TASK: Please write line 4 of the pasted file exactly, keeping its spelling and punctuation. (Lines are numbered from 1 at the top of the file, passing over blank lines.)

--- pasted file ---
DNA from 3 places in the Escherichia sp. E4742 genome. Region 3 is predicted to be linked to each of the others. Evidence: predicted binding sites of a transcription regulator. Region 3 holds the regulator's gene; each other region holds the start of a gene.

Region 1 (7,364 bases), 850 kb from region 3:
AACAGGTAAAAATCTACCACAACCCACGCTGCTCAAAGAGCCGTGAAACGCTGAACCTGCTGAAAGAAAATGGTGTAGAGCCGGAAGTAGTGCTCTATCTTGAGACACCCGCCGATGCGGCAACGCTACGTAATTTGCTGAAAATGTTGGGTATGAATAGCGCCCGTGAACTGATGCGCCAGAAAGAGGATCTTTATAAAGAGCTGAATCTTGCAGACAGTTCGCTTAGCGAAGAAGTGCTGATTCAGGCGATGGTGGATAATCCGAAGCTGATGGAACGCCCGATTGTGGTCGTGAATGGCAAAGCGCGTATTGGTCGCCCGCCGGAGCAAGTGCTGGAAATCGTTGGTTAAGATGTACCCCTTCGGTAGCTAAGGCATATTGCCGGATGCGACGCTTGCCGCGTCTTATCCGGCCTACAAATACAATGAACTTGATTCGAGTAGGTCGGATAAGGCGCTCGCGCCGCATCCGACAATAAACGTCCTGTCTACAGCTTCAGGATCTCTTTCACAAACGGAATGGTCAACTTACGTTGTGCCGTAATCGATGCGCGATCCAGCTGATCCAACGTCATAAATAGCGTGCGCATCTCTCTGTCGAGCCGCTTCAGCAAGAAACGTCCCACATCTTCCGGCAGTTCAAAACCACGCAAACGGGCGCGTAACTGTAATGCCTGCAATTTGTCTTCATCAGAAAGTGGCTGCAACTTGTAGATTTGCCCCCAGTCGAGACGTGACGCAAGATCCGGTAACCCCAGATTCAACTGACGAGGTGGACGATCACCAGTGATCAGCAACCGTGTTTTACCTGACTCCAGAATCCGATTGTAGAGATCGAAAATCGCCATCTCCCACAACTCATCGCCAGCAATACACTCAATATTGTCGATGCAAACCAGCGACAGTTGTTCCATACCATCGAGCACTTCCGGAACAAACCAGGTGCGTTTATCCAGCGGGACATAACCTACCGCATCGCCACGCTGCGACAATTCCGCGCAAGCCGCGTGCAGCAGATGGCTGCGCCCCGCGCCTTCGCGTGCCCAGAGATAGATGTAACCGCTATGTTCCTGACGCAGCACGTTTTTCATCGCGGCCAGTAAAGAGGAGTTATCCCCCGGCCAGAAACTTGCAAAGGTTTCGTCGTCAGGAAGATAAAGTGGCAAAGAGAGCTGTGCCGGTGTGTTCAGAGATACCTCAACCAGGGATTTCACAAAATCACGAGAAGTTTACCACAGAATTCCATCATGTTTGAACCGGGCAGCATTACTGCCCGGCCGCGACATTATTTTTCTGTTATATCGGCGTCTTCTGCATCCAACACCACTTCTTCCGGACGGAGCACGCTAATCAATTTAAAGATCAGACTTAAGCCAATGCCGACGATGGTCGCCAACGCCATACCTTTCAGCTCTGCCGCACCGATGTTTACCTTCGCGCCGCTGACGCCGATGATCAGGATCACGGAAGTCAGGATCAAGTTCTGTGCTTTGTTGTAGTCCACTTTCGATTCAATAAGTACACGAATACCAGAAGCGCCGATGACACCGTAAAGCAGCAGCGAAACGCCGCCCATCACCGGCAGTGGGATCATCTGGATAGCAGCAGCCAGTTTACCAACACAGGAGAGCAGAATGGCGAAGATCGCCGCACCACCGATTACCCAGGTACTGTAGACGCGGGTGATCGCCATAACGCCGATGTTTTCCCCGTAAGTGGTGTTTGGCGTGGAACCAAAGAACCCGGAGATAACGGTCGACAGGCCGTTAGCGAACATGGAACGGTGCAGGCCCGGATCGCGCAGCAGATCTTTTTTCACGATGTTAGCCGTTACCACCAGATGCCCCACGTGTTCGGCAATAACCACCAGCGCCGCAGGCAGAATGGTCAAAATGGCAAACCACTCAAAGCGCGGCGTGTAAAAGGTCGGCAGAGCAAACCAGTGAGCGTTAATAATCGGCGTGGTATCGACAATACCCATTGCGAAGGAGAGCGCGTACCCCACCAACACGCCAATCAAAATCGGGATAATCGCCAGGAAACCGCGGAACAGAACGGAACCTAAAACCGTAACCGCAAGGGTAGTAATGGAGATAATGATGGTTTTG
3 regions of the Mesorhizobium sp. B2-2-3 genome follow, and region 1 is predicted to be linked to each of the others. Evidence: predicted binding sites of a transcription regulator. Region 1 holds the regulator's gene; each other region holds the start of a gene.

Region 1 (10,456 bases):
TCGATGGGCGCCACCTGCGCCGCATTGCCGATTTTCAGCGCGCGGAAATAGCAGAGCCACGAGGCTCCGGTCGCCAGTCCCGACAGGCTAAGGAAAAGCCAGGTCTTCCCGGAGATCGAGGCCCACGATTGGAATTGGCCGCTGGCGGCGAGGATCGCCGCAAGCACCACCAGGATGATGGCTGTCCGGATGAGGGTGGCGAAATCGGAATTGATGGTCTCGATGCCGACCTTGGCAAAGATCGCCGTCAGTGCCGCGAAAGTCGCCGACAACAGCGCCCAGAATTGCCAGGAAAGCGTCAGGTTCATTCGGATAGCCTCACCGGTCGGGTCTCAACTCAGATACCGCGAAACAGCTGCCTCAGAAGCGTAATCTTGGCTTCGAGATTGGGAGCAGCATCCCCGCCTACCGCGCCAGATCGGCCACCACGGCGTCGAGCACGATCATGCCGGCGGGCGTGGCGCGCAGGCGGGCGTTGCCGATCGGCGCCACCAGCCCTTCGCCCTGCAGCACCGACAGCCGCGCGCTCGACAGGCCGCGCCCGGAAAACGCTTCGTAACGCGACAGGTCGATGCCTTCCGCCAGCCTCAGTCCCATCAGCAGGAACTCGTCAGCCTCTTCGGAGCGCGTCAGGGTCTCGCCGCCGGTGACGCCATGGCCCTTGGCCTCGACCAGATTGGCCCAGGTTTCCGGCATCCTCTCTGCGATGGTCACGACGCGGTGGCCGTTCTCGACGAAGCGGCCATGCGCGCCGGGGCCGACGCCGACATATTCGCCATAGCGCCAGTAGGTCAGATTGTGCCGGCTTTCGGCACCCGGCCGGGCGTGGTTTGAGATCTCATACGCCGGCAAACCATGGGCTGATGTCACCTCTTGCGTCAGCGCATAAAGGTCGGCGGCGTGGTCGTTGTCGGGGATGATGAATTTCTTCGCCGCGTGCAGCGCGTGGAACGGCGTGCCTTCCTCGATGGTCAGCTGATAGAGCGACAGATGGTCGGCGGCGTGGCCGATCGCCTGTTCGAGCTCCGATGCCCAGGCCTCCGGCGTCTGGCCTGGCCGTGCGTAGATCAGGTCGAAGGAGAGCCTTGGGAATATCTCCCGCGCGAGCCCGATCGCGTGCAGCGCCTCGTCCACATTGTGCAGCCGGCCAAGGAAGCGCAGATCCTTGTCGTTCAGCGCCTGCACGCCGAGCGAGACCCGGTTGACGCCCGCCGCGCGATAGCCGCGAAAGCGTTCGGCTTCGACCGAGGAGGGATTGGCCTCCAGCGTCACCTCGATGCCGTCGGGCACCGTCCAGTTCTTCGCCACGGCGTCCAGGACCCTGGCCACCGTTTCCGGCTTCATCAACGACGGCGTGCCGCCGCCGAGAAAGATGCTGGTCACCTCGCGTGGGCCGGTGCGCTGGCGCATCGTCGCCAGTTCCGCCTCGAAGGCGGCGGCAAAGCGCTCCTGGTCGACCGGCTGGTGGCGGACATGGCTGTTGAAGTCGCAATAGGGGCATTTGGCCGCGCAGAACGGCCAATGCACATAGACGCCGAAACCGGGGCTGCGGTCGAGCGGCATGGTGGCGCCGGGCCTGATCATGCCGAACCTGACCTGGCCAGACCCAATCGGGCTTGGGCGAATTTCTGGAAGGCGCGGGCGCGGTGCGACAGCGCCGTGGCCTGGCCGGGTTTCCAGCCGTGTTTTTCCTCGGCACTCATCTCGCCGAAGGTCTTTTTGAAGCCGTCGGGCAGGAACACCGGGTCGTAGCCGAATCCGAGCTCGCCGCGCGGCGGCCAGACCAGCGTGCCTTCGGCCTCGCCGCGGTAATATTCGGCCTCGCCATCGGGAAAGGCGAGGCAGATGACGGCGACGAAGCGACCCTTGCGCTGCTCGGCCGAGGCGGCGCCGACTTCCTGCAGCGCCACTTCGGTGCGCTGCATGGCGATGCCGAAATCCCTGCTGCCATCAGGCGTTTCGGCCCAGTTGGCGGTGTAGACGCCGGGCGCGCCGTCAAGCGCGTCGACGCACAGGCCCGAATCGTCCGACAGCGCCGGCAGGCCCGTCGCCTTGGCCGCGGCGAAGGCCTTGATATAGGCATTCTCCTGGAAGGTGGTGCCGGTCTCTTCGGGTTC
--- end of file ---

3 regions of the Mesorhizobium sp. B2-2-3 genome follow, and region 1 is predicted to be linked to each of the others. Evidence: predicted binding sites of a transcription regulator. Region 1 holds the regulator's gene; each other region holds the start of a gene.